At the time of our observation the Consultant Anaesthetist declined to debrief with the team because "nothing happened".

No direct conclusion can of course be drawn but overcoming resistance to learning from near misses (near-hits?) should be a professional response.

Encouraging debriefing and responding appropriately to warnings of unsafe situations, avoiding unnecessary blame, must be the way forward for management and multi-disciplinary teams.

References:

1) On error management: lessons from aviation - Department of Psychology, University of Texas at Austin, Austin, TX 78712, USA Robert L Helmreich professor of psychology helmreich@psy. utexas.edu BMJ 2000;320:781–5

2)     Culture, Error, and Crew Resource Management Robert L. Helmreich, John A. Wilhelm, James R. Klinect, & Ashleigh C. Merritt, Department of Psychology The University of Texas at Austin

3)     Catchpole, K, Dale, T, Hirst, G, Smith, P, Giddings, A.(2010). A multi-centre trial of aviation-style training for surgical teams. Journal of Patient Safety 6(3), pp. 180-186.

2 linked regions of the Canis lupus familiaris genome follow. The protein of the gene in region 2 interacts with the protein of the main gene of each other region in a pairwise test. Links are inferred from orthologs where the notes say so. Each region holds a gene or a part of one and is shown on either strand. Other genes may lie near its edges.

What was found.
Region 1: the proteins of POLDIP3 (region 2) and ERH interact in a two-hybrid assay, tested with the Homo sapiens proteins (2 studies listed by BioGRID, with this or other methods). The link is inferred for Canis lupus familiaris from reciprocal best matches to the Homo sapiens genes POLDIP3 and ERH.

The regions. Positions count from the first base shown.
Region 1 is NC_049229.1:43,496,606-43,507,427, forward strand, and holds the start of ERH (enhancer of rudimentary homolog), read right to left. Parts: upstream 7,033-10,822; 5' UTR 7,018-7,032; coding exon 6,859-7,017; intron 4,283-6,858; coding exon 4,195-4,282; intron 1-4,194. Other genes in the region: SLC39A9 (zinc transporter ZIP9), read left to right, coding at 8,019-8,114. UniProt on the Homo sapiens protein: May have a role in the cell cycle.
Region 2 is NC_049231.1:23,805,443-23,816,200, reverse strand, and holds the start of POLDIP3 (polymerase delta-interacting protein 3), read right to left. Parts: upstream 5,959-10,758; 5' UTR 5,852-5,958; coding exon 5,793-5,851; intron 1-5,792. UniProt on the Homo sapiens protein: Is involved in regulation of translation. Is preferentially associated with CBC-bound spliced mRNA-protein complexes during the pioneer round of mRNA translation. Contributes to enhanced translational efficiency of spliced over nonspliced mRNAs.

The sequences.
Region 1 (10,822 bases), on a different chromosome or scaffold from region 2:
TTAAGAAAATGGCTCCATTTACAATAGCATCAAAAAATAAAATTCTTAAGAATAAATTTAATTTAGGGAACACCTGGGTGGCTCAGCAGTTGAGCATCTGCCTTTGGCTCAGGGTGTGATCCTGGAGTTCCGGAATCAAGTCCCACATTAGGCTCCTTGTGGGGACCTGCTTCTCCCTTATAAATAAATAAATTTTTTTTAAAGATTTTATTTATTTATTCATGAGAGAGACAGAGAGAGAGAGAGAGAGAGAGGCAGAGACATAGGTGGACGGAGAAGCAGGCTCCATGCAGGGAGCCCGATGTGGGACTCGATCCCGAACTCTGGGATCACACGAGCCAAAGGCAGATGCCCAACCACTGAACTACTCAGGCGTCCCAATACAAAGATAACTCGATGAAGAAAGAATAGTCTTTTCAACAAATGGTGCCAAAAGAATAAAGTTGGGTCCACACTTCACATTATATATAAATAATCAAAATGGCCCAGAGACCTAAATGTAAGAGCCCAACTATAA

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The Human Factors Message is spreading

It is great to spread positive news about the growth in adoption of Human factors. Increasingly Healthcare organisations, NHS and private sector are adopting training and process redesign with a view to make care of patients safe by design not by luck.

Atrainability have been engaged to train Trust-wide trainers and Champions in several healthcare providers. Here are some anonymous examples:

·         One of the top-performing Trusts in the NHS in England is offering Atrainability Human Factors Train the Trainer courses to all its trainers – clinical and non-clinical. Almost 50 have attended and we have a waiting list. They are tasked with embedding safe practice and checking procedures for sense and practicality.

·         A major private healthcare hospital has engaged Atrainability to train the entire nursing staff across all wards and units.

·         We have recently worked with a clinical simulation unit and then subsequently with the same Trusts Maternity Unit using advanced simulation debriefing techniques.

·         Training and coaching in a Medical Assessment Unit has revealed solutions to blockages in patient throughput from A & E or GP input to ward or discharge to home.

·         We are working with a Mental Health Trust on smarter procedures and checklist design for such as safe monitoring of in-patients and service users including early recognition of potential slips, trips and falls.